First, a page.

The problem, however, was that the constitutional and legislative environment the ANC had accepted constrained its ability to manoeuvre. Bidders for state contracts, for example, had to satisfy more conditions than simply being black businesses. Price and experience came into it as well. The blackness of firms was not a sufficient condition for securing contracts from the state. White-managed and white-owned businesses had the upper hand. They had more experience than emerging black companies, were better capitalised, and, moreover, could front their bids with black ‘empowerment partners’ to circumvent racial conditions. The formal rules were unsurprisingly rigged in favour of white businesses against emerging black-owned businesses.

After Zuma replaced Thabo Mbeki as president in 2008, the government became heavily dependent on the use of the procurement programmes of state-owned enterprises to redistribute wealth to black businesses. Essentially, the state and government became a massive tender-generating machine. The value of goods and services that government purchased, largely from the private sector, grew to between 400 billion and 500 billion rand a year.

This represented the near complete outsourcing of government’s core functions. And as the government has done less and less, the ability of personnel, ministries, departments, agencies and private entrepreneurs to feed off this opportunity has grown. This is what has led to all the corruption, the shady deals not only between Zuma’s family and the Guptas, but across all echelons of the ANC in central and provincial government.

The reality is that the ANC’s ambition, the creation of a black capitalist class, could not have been achieved in any other way. This is not an aberration of post-Apartheid capitalism — it is the very condition of its operation. This is why not much will change under Ramaphosa.

And we should remember how Ramaphosa himself fits in with all of this. When he lost to Mbeki to be the successor to Mandela, Ramaphosa resigned his political posts and went into business. With his formidable connections and negotiating skills he was one of the first to benefit from the ANC government’s black economic empowerment (BEE) policies, building an empire in mining, energy, property, banking, insurance and telecoms.

His outfit, Shanduka Group, secured him the McDonald’s SA deal and a 70 per cent stake in a South African Coca-Cola bottling outfit. With investments said to be worth 1.55 billion rand ($224million), Ramaphosa is now one of the wealthiest men in South Africa. He has enjoyed excessive wealth as most South Africans’ lives have deteriorated in the face of grinding poverty and a failing economy. This is what Mandela had in mind when he argued for the development of ‘a prosperous, non-European bourgeois class’ in South Africa.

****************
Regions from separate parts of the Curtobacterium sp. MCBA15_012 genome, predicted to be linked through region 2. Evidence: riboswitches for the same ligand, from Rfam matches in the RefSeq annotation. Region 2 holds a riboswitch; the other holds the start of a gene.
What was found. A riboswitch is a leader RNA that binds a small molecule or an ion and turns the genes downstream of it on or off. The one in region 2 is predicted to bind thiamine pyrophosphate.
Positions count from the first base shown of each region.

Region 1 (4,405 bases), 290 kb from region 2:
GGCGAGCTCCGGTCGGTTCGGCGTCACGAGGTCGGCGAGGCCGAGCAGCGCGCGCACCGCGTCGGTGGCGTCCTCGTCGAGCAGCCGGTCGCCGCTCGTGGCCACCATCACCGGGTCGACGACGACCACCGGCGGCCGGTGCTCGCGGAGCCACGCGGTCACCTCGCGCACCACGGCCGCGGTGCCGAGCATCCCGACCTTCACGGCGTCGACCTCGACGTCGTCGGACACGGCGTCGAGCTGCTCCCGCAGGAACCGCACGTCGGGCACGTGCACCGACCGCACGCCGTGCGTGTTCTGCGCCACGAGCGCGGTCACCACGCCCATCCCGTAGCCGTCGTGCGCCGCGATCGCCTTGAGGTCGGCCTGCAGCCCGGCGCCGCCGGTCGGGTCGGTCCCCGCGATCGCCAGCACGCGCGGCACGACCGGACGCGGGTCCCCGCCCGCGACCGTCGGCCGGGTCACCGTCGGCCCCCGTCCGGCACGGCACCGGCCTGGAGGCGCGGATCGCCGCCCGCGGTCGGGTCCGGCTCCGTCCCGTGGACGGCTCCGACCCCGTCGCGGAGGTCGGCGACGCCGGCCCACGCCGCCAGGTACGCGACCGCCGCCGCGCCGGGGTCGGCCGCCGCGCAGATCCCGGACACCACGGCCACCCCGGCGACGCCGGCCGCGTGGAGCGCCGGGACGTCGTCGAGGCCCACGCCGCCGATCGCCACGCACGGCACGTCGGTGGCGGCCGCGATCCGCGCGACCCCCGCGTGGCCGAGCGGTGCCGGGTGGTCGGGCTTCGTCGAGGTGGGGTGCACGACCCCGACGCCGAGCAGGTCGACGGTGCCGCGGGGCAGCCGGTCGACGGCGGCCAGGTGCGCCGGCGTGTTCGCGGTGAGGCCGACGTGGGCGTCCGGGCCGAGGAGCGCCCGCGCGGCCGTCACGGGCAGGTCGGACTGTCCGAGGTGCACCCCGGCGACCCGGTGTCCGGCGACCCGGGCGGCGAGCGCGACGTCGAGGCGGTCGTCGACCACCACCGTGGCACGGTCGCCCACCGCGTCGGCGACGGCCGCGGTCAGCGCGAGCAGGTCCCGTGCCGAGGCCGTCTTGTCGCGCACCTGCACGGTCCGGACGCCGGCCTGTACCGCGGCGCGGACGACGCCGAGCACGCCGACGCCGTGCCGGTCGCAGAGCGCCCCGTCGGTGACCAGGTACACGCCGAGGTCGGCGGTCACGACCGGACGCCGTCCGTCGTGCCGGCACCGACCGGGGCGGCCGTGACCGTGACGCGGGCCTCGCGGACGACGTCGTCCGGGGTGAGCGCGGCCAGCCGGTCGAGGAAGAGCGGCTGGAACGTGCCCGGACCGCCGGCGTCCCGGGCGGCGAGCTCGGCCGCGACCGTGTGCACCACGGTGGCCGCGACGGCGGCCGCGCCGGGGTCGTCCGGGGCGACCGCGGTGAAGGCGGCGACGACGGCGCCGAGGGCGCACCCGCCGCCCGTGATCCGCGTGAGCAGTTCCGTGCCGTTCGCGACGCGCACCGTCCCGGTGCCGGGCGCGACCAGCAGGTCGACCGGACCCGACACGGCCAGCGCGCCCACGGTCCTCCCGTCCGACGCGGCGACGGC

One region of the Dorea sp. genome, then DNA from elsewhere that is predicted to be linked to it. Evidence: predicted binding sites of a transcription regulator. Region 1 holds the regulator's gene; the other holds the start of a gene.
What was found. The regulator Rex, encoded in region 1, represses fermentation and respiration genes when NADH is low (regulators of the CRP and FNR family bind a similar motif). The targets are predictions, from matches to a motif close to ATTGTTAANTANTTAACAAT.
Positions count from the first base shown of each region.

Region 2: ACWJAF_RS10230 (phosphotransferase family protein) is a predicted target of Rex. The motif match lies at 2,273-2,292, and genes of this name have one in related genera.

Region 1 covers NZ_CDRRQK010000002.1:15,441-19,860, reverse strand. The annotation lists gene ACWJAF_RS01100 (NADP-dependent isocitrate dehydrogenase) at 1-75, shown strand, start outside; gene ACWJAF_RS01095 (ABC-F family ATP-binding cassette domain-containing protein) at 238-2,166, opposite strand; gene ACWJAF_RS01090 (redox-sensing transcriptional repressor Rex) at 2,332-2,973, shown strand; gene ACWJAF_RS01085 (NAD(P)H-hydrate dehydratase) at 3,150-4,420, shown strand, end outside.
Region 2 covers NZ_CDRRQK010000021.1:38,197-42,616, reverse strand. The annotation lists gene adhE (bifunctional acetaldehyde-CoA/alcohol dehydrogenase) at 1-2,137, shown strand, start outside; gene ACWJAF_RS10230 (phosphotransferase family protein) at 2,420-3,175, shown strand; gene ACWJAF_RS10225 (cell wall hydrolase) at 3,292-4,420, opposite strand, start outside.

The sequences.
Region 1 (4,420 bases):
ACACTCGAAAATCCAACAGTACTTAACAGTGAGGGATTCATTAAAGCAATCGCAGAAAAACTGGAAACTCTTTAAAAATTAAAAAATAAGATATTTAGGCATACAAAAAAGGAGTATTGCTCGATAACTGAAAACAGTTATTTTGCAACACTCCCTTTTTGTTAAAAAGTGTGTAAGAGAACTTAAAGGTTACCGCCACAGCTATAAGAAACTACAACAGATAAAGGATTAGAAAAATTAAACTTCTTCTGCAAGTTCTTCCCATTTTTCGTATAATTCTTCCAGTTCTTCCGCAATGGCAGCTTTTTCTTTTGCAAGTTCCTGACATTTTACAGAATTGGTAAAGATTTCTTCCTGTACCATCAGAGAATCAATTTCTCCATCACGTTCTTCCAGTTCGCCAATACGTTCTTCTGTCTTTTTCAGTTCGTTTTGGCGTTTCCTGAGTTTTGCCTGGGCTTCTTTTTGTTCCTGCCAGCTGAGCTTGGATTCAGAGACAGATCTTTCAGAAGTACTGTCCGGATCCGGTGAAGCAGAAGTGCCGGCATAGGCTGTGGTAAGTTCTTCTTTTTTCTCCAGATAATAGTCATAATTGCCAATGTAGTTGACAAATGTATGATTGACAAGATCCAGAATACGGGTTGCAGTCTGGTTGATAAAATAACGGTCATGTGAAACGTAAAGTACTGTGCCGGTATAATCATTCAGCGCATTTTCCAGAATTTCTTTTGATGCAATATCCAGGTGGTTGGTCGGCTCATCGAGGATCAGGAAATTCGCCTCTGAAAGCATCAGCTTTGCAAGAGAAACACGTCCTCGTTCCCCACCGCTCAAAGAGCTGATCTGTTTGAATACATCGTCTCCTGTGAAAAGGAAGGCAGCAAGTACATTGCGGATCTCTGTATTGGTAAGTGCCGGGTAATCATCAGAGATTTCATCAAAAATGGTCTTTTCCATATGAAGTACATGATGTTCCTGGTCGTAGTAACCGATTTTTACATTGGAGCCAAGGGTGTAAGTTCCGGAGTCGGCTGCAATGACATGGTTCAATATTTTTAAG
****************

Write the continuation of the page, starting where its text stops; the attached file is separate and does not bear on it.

Nor should we forget Ramaphosa’s role in the Marikana massacre in 2012. He called on the police to take appropriate action to end a strike at a mine owned by Lonmin, a mining company he was a shareholder of – it resulted in the cold-blooded murder of 34 strikers. This should be a reminder of what kind of person is now running South Africa. He is not a man of the people, a saviour who will behead the capitalist dragon and return the wealth of the people to the people. His commitment, as his own wealth expresses, is to the return the wealth of the people to only a small number of people like himself.

It is a depressing sign of how low expectations are of change in South Africa that the end of Zuma’s presidency is being compared to the end of Apartheid. This was perhaps best reflected in a recent Times leader, which said that Ramaphosa, unlike Zuma, ‘is already a millionaire so has little incentive to enrich himself’. How sweet and how delusional. The fact that he is a millionaire might mean there is little need for crude corruption a la Zuma and the Guptas; but to think that Ramaphosa will put the people first is simply fantastical.

The truth is that there is an essential continuity between Ramaphosa and Zuma. Zuma had to go because his ego, his self-delusion and his greed had become so great that he threatened the ANC’s future hold on power. It is the ANC’s capture of the state that’s at stake, not some shady hidden cabal. What we can be certain of is that any future economic growth would come at the expense of the black majority in South Africa.

Moses Dube is a writer from South Africa.

Picture by: Getty Images.

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Topics World